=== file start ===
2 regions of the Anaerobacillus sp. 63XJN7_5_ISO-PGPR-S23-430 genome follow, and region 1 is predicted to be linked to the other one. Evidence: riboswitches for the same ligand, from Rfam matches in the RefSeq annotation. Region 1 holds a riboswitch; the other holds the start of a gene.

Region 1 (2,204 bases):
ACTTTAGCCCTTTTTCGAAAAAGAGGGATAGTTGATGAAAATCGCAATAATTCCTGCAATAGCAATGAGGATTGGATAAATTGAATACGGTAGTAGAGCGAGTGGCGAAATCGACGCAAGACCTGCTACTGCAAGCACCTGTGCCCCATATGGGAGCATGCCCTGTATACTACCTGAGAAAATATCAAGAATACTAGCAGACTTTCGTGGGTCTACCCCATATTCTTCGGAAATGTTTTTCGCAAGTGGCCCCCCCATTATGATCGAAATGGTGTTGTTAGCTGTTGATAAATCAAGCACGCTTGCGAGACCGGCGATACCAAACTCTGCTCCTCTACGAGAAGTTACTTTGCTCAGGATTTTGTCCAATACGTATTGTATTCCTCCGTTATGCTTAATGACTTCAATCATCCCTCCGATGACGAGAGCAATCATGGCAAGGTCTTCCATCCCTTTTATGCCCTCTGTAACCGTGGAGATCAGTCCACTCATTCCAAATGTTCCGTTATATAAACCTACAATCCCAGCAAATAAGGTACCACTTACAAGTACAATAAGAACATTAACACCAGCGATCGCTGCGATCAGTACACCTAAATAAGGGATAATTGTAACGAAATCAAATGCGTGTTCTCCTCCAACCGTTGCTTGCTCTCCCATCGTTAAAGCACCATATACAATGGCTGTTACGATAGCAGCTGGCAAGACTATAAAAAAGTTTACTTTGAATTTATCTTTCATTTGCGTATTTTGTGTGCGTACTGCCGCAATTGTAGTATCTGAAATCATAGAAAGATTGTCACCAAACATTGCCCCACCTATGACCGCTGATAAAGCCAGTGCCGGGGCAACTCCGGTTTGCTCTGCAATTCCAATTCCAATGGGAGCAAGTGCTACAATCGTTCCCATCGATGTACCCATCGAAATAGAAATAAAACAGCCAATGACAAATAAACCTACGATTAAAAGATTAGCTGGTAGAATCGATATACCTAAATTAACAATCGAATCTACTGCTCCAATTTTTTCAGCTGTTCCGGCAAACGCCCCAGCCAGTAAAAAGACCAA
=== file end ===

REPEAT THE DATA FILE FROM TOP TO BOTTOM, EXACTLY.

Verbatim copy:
2 regions of the Anaerobacillus sp. 63XJN7_5_ISO-PGPR-S23-430 genome follow, and region 1 is predicted to be linked to the other one. Evidence: riboswitches for the same ligand, from Rfam matches in the RefSeq annotation. Region 1 holds a riboswitch; the other holds the start of a gene.

Region 1 (2,204 bases):
ACTTTAGCCCTTTTTCGAAAAAGAGGGATAGTTGATGAAAATCGCAATAATTCCTGCAATAGCAATGAGGATTGGATAAATTGAATACGGTAGTAGAGCGAGTGGCGAAATCGACGCAAGACCTGCTACTGCAAGCACCTGTGCCCCATATGGGAGCATGCCCTGTATACTACCTGAGAAAATATCAAGAATACTAGCAGACTTTCGTGGGTCTACCCCATATTCTTCGGAAATGTTTTTCGCAAGTGGCCCCCCCATTATGATCGAAATGGTGTTGTTAGCTGTTGATAAATCAAGCACGCTTGCGAGACCGGCGATACCAAACTCTGCTCCTCTACGAGAAGTTACTTTGCTCAGGATTTTGTCCAATACGTATTGTATTCCTCCGTTATGCTTAATGACTTCAATCATCCCTCCGATGACGAGAGCAATCATGGCAAGGTCTTCCATCCCTTTTATGCCCTCTGTAACCGTGGAGATCAGTCCACTCATTCCAAATGTTCCGTTATATAAACCTACAATCCCAGCAAATAAGGTACCACTTACAAGTACAATAAGAACATTAACACCAGCGATCGCTGCGATCAGTACACCTAAATAAGGGATAATTGTAACGAAATCAAATGCGTGTTCTCCTCCAACCGTTGCTTGCTCTCCCATCGTTAAAGCACCATATACAATGGCTGTTACGATAGCAGCTGGCAAGACTATAAAAAAGTTTACTTTGAATTTATCTTTCATTTGCGTATTTTGTGTGCGTACTGCCGCAATTGTAGTATCTGAAATCATAGAAAGATTGTCACCAAACATTGCCCCACCTATGACCGCTGATAAAGCCAGTGCCGGGGCAACTCCGGTTTGCTCTGCAATTCCAATTCCAATGGGAGCAAGTGCTACAATCGTTCCCATCGATGTACCCATCGAAATAGAAATAAAACAGCCAATGACAAATAAACCTACGATTAAAAGATTAGCTGGTAGAATCGATATACCTAAATTAACAATCGAATCTACTGCTCCAATTTTTTCAGCTGTTCCGGCAAACGCCCCAGCCAGTAAAAAGACCAA